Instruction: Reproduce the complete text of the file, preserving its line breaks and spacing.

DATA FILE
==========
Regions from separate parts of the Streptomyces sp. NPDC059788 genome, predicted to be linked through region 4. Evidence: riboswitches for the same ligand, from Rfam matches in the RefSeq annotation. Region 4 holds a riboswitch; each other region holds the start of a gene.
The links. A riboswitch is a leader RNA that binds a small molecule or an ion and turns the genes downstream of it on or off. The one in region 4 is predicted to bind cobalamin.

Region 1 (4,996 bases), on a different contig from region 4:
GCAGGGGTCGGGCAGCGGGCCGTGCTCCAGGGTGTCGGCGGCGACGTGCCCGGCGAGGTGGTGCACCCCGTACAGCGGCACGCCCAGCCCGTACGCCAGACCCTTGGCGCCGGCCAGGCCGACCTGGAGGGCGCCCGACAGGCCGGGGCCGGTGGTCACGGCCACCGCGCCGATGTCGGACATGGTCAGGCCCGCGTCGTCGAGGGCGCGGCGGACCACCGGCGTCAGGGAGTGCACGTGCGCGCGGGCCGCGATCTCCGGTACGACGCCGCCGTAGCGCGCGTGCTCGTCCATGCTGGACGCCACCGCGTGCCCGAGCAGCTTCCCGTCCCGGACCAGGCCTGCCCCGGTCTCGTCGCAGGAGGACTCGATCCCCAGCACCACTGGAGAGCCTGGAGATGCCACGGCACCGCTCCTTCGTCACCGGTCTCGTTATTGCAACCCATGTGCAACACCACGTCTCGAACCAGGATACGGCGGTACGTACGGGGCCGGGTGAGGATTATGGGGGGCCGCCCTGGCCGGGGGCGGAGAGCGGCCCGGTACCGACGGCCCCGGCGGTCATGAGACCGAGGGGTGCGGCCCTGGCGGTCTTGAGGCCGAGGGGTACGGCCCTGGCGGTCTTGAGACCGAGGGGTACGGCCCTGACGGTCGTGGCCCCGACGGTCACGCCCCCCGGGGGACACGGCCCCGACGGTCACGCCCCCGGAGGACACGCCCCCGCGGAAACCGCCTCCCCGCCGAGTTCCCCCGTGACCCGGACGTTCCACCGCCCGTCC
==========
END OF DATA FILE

Regions from separate parts of the Streptomyces sp. NPDC059788 genome, predicted to be linked through region 4. Evidence: riboswitches for the same ligand, from Rfam matches in the RefSeq annotation. Region 4 holds a riboswitch; each other region holds the start of a gene.
The links. A riboswitch is a leader RNA that binds a small molecule or an ion and turns the genes downstream of it on or off. The one in region 4 is predicted to bind cobalamin.

Region 1 (4,996 bases), on a different contig from region 4:
GCAGGGGTCGGGCAGCGGGCCGTGCTCCAGGGTGTCGGCGGCGACGTGCCCGGCGAGGTGGTGCACCCCGTACAGCGGCACGCCCAGCCCGTACGCCAGACCCTTGGCGCCGGCCAGGCCGACCTGGAGGGCGCCCGACAGGCCGGGGCCGGTGGTCACGGCCACCGCGCCGATGTCGGACATGGTCAGGCCCGCGTCGTCGAGGGCGCGGCGGACCACCGGCGTCAGGGAGTGCACGTGCGCGCGGGCCGCGATCTCCGGTACGACGCCGCCGTAGCGCGCGTGCTCGTCCATGCTGGACGCCACCGCGTGCCCGAGCAGCTTCCCGTCCCGGACCAGGCCTGCCCCGGTCTCGTCGCAGGAGGACTCGATCCCCAGCACCACTGGAGAGCCTGGAGATGCCACGGCACCGCTCCTTCGTCACCGGTCTCGTTATTGCAACCCATGTGCAACACCACGTCTCGAACCAGGATACGGCGGTACGTACGGGGCCGGGTGAGGATTATGGGGGGCCGCCCTGGCCGGGGGCGGAGAGCGGCCCGGTACCGACGGCCCCGGCGGTCATGAGACCGAGGGGTGCGGCCCTGGCGGTCTTGAGGCCGAGGGGTACGGCCCTGGCGGTCTTGAGACCGAGGGGTACGGCCCTGACGGTCGTGGCCCCGACGGTCACGCCCCCCGGGGGACACGGCCCCGACGGTCACGCCCCCGGAGGACACGCCCCCGCGGAAACCGCCTCCCCGCCGAGTTCCCCCGTGACCCGGACGTTCCACCGCCCGTCC